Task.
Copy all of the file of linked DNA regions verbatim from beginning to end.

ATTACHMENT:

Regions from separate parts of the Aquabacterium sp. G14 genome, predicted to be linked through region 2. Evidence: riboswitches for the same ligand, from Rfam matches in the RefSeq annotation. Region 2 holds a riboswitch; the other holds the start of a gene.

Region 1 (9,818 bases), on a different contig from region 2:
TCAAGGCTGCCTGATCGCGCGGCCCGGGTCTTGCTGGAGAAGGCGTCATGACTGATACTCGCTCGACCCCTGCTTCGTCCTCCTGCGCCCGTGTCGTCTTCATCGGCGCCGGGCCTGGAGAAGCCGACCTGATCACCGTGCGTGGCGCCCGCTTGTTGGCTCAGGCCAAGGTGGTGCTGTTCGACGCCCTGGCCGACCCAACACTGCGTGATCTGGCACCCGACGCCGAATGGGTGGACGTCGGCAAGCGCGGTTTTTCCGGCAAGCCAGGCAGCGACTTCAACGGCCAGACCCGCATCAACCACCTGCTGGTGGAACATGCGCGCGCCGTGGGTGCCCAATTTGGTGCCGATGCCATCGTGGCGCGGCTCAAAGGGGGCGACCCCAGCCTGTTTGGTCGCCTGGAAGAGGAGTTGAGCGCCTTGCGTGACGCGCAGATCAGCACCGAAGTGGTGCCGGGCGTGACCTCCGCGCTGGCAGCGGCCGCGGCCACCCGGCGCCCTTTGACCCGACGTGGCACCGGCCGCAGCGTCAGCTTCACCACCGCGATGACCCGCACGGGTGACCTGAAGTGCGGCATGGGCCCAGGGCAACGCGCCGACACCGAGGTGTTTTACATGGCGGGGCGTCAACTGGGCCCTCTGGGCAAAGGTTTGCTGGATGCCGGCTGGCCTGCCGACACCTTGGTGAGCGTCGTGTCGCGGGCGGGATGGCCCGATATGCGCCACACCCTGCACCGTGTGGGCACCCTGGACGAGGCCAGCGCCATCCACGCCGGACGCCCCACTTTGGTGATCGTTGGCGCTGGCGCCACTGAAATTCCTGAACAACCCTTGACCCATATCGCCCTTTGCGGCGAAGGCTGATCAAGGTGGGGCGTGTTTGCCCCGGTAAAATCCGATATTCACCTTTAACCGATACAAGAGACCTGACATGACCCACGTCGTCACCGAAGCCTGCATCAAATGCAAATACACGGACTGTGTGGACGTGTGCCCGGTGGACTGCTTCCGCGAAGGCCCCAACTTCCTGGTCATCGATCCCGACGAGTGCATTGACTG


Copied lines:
Regions from separate parts of the Aquabacterium sp. G14 genome, predicted to be linked through region 2. Evidence: riboswitches for the same ligand, from Rfam matches in the RefSeq annotation. Region 2 holds a riboswitch; the other holds the start of a gene.

Region 1 (9,818 bases), on a different contig from region 2:
TCAAGGCTGCCTGATCGCGCGGCCCGGGTCTTGCTGGAGAAGGCGTCATGACTGATACTCGCTCGACCCCTGCTTCGTCCTCCTGCGCCCGTGTCGTCTTCATCGGCGCCGGGCCTGGAGAAGCCGACCTGATCACCGTGCGTGGCGCCCGCTTGTTGGCTCAGGCCAAGGTGGTGCTGTTCGACGCCCTGGCCGACCCAACACTGCGTGATCTGGCACCCGACGCCGAATGGGTGGACGTCGGCAAGCGCGGTTTTTCCGGCAAGCCAGGCAGCGACTTCAACGGCCAGACCCGCATCAACCACCTGCTGGTGGAACATGCGCGCGCCGTGGGTGCCCAATTTGGTGCCGATGCCATCGTGGCGCGGCTCAAAGGGGGCGACCCCAGCCTGTTTGGTCGCCTGGAAGAGGAGTTGAGCGCCTTGCGTGACGCGCAGATCAGCACCGAAGTGGTGCCGGGCGTGACCTCCGCGCTGGCAGCGGCCGCGGCCACCCGGCGCCCTTTGACCCGACGTGGCACCGGCCGCAGCGTCAGCTTCACCACCGCGATGACCCGCACGGGTGACCTGAAGTGCGGCATGGGCCCAGGGCAACGCGCCGACACCGAGGTGTTTTACATGGCGGGGCGTCAACTGGGCCCTCTGGGCAAAGGTTTGCTGGATGCCGGCTGGCCTGCCGACACCTTGGTGAGCGTCGTGTCGCGGGCGGGATGGCCCGATATGCGCCACACCCTGCACCGTGTGGGCACCCTGGACGAGGCCAGCGCCATCCACGCCGGACGCCCCACTTTGGTGATCGTTGGCGCTGGCGCCACTGAAATTCCTGAACAACCCTTGACCCATATCGCCCTTTGCGGCGAAGGCTGATCAAGGTGGGGCGTGTTTGCCCCGGTAAAATCCGATATTCACCTTTAACCGATACAAGAGACCTGACATGACCCACGTCGTCACCGAAGCCTGCATCAAATGCAAATACACGGACTGTGTGGACGTGTGCCCGGTGGACTGCTTCCGCGAAGGCCCCAACTTCCTGGTCATCGATCCCGACGAGTGCATTGACTG